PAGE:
Wednesday, February 26, 2014

Headlands Day One

The drive from Mt. Tam, as it affectionately called by the locals, to Marin Headlands was quick and uneventful. The most noteworthy moment was when I stopped at the grocery store to procure some foodstuffs for dinner and was forced to lie to a little girl, telling her I would by some girl scout cookies on my way out of the store. Luckily, the girls were busy with other customers when I was leaving and I was able to slink back to my car unnoticed. 

It was another clear day in the bay area, and once again I was greater with a fog less view of the Golden Gate and the communities around the San Francisco Bay. It was still early in the day when I got to the visitor center. I had reserved a campsite for the night a couple days prior, making this the first day I had made sleeping arrangements before the day of. It was a nice relief to know I wouldn’t be scurrying for a place to sleep at night. 

I drove up to the campsite and was amazed by the view. The campsite sat at the bottom of a steep hill, a picnic grove sat at the top, along with the parking lot. The view form the picnic area was stunning, a marvelous panorama showing off the Golden Gate and the San Franciscan Skyline beyond. I walked my tent and sleeping bags down the hill and set up for the evening. It was still early but I wanted to do some exploring and had little intention of having to fight with building my camp in the dark. 

This was my sixth night sleeping in the tent in the last week, and as a result I had become rather proficient in setting up. It may have taken my about ten minutes to set up but by the time I walked back up to my car the world was shrouded in fog, the bridge and skyline erased from view, replaced with a blackout of white that stretched in every direction. With the sun blocked the air felt cold and I grabbed a sweatshirt before heading out to explore.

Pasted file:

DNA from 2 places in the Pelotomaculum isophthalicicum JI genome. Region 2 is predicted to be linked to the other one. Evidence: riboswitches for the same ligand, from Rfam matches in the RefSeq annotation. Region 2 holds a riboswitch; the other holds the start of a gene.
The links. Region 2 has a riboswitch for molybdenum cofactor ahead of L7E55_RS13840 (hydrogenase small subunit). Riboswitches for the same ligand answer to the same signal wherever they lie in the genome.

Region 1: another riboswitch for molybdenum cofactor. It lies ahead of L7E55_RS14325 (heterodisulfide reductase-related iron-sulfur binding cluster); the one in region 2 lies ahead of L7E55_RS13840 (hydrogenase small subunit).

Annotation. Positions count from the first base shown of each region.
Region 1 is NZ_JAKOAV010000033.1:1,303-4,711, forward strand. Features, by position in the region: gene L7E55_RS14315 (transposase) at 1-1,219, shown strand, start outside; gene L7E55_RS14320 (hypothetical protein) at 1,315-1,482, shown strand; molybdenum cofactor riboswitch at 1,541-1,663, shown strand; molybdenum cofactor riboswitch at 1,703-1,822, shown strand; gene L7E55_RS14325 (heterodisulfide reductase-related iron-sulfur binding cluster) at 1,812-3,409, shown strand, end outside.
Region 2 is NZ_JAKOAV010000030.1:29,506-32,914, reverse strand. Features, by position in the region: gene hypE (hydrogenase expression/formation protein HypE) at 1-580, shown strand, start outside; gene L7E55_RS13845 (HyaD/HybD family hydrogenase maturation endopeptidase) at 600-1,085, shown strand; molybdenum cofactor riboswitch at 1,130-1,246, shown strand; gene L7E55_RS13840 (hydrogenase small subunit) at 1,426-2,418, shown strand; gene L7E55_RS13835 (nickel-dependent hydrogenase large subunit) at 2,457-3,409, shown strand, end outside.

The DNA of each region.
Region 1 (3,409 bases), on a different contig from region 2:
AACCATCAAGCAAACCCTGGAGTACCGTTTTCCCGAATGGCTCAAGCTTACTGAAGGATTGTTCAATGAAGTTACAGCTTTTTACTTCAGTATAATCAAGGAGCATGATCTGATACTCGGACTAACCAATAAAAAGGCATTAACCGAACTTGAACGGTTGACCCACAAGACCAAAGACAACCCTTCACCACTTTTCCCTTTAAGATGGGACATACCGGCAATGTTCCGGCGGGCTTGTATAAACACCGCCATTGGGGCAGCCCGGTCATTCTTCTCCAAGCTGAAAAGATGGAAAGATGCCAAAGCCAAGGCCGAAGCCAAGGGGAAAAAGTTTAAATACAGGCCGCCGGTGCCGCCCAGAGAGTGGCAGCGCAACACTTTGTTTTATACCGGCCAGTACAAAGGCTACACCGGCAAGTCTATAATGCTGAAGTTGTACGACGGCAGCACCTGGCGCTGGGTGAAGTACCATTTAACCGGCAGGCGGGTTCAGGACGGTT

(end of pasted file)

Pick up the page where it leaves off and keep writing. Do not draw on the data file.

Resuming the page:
I walked through the fog to an old battery, once used by the military to defend San Francisco bay from being infiltrated by hostile ships. Today the batteries are visited by visitors to the park who enjoy revealing in the old structures, as well as a more nefarious set of visitors who enjoying using the decommissioned buildings as canvases for their not so aesthetic art projects (read crappy graffiti). 

The fog masked most everything not within a few feet of me and I walked along blindly with no real destination in mind. My wandering led me to a parking lot full of cars, apparently I had found some popular attraction, so I followed the crowd, a sign informed me I was headed to Point Bonita Light House. The fog lifted slightly allowing me to see down to the ocean below as it crashed gently into the cliff walls. A group of seals sat lazily on a rocky outcrop while a colony of Common Murre diligently watched the sea, confusing a group of children into believing they were penguins. I hadn’t the heart to tell them, so I moved on before I had to hear some less empathetic adult crush their poor little dreams.